The Abortion Pill
The abortion pill is two different drugs, mifepristone and misoprostol, taken in one or two doses. The number of pills ordered can be determined by how far along you are. A medication abortion is FDA-approved up through 10 weeks after a woman's last menstrual period. The abortion pill is not an option for people with certain medical conditions, if the pregnancy is not viable, or if the pregnancy occurs outside of the uterus.
It's important to rule out an ectopic pregnancy or a natural miscarriage and find out how far along you are via ultrasound. Conception calculators can only estimate a potential due date. Contact us for a free ultrasound and to learn more about abortion pills and your options.
Note: The abortion pill goes by many names, including missed period pills, at-home abortion, self-managed abortion, or medication abortion. It is not the same as emergency contraceptives. The FDA issued a warning about abortion by mail and new safety regulations. Your health and safety come first here. We do not provide or refer for abortion services but can provide you with the information you need to make an informed choice. Contact us to learn more.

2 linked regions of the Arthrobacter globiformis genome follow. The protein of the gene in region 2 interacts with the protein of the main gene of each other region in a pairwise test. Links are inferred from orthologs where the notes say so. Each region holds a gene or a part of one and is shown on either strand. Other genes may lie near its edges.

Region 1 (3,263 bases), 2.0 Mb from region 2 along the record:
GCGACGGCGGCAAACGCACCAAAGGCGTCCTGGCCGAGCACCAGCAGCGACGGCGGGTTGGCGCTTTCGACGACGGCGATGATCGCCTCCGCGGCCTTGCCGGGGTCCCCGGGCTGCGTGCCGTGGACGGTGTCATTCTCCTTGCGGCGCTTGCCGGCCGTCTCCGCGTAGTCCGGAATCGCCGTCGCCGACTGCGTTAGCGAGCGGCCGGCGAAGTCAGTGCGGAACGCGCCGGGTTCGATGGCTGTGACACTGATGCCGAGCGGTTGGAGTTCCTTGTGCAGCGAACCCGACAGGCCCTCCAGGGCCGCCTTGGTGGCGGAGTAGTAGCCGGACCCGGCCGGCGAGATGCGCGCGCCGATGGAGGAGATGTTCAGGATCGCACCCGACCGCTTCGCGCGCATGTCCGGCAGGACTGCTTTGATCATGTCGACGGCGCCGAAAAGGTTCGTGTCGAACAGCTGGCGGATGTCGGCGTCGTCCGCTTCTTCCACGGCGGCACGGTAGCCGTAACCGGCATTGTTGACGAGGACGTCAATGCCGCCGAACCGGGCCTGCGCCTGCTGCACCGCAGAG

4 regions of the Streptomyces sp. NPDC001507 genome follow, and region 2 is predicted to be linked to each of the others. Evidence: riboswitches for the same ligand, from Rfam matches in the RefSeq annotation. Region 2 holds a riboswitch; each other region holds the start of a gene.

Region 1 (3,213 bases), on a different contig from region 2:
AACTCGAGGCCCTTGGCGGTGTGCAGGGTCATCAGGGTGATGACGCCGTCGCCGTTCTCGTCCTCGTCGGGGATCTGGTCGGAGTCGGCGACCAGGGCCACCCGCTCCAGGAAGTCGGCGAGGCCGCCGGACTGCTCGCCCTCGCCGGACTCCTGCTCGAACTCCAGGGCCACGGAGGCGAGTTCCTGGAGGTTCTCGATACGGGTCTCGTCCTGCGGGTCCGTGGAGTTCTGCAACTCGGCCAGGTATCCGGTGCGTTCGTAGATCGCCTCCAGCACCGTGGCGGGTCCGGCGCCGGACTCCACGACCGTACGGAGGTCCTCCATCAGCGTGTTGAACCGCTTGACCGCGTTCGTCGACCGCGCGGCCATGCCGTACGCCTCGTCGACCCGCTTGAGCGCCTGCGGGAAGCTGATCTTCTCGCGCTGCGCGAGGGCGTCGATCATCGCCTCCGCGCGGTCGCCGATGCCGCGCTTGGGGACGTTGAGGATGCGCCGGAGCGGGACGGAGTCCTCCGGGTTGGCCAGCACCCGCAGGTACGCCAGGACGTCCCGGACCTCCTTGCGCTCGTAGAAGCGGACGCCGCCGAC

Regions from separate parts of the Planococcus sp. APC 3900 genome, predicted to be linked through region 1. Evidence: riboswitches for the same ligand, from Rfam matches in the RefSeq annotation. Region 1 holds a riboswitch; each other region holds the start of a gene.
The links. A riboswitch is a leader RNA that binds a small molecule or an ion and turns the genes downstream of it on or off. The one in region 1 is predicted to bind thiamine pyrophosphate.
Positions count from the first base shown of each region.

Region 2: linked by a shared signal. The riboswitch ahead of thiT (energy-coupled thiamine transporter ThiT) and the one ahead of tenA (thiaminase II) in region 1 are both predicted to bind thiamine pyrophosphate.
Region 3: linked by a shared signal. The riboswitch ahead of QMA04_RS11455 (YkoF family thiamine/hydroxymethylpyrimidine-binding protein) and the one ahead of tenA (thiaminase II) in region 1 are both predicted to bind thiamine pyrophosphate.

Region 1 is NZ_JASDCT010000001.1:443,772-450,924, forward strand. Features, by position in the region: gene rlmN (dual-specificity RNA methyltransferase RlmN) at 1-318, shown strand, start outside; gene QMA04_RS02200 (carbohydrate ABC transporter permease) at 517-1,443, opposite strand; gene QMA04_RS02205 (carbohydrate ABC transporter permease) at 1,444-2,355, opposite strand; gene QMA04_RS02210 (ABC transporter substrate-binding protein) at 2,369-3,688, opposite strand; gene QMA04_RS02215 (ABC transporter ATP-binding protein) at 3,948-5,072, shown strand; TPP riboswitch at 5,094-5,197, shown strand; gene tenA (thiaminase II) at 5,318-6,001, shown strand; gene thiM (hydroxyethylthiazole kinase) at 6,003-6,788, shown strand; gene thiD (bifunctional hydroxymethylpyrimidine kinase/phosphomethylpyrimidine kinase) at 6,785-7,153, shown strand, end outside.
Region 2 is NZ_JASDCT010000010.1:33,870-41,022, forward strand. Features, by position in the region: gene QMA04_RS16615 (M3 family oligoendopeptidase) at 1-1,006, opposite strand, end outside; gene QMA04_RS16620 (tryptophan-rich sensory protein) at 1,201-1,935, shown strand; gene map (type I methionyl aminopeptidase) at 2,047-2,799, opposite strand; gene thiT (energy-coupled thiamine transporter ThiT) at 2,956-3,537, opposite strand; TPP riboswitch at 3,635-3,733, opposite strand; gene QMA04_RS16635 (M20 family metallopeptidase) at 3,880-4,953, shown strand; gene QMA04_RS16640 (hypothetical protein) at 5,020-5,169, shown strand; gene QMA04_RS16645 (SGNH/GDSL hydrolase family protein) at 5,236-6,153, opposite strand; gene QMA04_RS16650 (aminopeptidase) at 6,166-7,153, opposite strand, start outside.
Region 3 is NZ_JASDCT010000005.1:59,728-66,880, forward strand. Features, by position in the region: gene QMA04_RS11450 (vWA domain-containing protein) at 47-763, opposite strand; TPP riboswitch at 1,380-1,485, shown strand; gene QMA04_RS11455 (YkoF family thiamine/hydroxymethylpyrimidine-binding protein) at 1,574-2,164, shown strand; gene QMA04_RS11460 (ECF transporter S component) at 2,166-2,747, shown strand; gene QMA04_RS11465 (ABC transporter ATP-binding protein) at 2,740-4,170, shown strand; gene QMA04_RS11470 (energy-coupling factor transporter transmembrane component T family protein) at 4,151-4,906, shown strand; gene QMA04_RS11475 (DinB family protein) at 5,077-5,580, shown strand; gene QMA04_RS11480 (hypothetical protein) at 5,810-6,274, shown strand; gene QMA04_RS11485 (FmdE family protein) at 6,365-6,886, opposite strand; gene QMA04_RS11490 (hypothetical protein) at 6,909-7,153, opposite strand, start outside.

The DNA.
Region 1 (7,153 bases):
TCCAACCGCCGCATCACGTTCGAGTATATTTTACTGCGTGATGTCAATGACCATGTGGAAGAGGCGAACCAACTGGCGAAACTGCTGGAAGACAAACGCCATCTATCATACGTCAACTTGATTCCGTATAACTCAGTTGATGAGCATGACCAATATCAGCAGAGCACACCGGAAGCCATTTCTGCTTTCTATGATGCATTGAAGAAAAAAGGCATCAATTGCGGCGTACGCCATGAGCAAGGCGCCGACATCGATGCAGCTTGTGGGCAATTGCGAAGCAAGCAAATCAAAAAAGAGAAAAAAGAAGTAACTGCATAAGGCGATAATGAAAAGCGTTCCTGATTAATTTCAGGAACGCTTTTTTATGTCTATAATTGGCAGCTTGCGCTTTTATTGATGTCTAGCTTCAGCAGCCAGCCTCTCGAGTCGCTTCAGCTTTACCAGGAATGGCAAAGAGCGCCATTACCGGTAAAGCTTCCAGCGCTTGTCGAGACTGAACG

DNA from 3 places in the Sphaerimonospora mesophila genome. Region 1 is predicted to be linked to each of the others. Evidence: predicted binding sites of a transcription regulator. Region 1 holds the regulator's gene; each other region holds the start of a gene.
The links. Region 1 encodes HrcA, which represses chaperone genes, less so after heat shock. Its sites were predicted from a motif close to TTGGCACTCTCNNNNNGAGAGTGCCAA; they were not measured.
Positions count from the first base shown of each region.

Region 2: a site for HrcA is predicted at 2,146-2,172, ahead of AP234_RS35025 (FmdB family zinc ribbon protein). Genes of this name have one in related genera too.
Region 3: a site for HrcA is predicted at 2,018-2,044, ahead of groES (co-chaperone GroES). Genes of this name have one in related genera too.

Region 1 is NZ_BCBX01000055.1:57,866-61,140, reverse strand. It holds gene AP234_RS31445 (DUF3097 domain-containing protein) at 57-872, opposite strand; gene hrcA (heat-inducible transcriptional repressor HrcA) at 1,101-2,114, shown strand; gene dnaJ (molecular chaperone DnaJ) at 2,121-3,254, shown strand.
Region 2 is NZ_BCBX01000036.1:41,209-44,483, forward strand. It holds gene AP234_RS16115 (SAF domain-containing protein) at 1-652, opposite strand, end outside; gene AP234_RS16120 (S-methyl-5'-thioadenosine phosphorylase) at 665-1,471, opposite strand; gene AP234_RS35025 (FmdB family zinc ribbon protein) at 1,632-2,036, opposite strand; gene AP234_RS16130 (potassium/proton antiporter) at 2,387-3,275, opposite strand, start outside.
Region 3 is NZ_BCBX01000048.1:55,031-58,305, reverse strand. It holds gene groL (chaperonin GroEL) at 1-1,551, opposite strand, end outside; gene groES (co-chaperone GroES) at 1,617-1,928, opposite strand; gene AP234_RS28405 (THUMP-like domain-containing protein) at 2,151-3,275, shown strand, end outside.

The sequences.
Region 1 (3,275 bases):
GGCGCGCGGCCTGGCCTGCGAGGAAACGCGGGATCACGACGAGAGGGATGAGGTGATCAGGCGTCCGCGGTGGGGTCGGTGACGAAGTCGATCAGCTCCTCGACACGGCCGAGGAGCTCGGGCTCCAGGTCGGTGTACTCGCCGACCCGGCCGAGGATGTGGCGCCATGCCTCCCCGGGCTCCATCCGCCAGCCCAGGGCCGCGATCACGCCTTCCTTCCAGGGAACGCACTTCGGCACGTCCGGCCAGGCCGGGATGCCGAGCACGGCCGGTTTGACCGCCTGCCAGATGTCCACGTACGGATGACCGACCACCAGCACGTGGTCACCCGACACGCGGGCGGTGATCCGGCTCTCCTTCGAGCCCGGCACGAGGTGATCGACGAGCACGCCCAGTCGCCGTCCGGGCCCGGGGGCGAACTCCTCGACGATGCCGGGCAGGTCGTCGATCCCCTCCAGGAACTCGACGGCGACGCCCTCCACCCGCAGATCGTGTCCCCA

Aspiration abortion procedures can be performed up to 13 weeks after a woman's last menstrual period (LMP). It is the most common early surgical abortion method and it is an outpatient procedure. Aspiration abortion is sometimes performed in the event of a medication abortion failure.
Dilation and Evacuation (D&E)
A D&E abortion is typically performed 13 weeks or more after a woman's last known period (LMP). It is the most common second-trimester surgical abortion method. Local anesthesia or sedation is commonly utilized. If you think you may be in your second trimester and are looking for options, contact us for a no-cost consultation. Please note that while we offer information, we do not refer for or provide abortion procedures or medication abortions.
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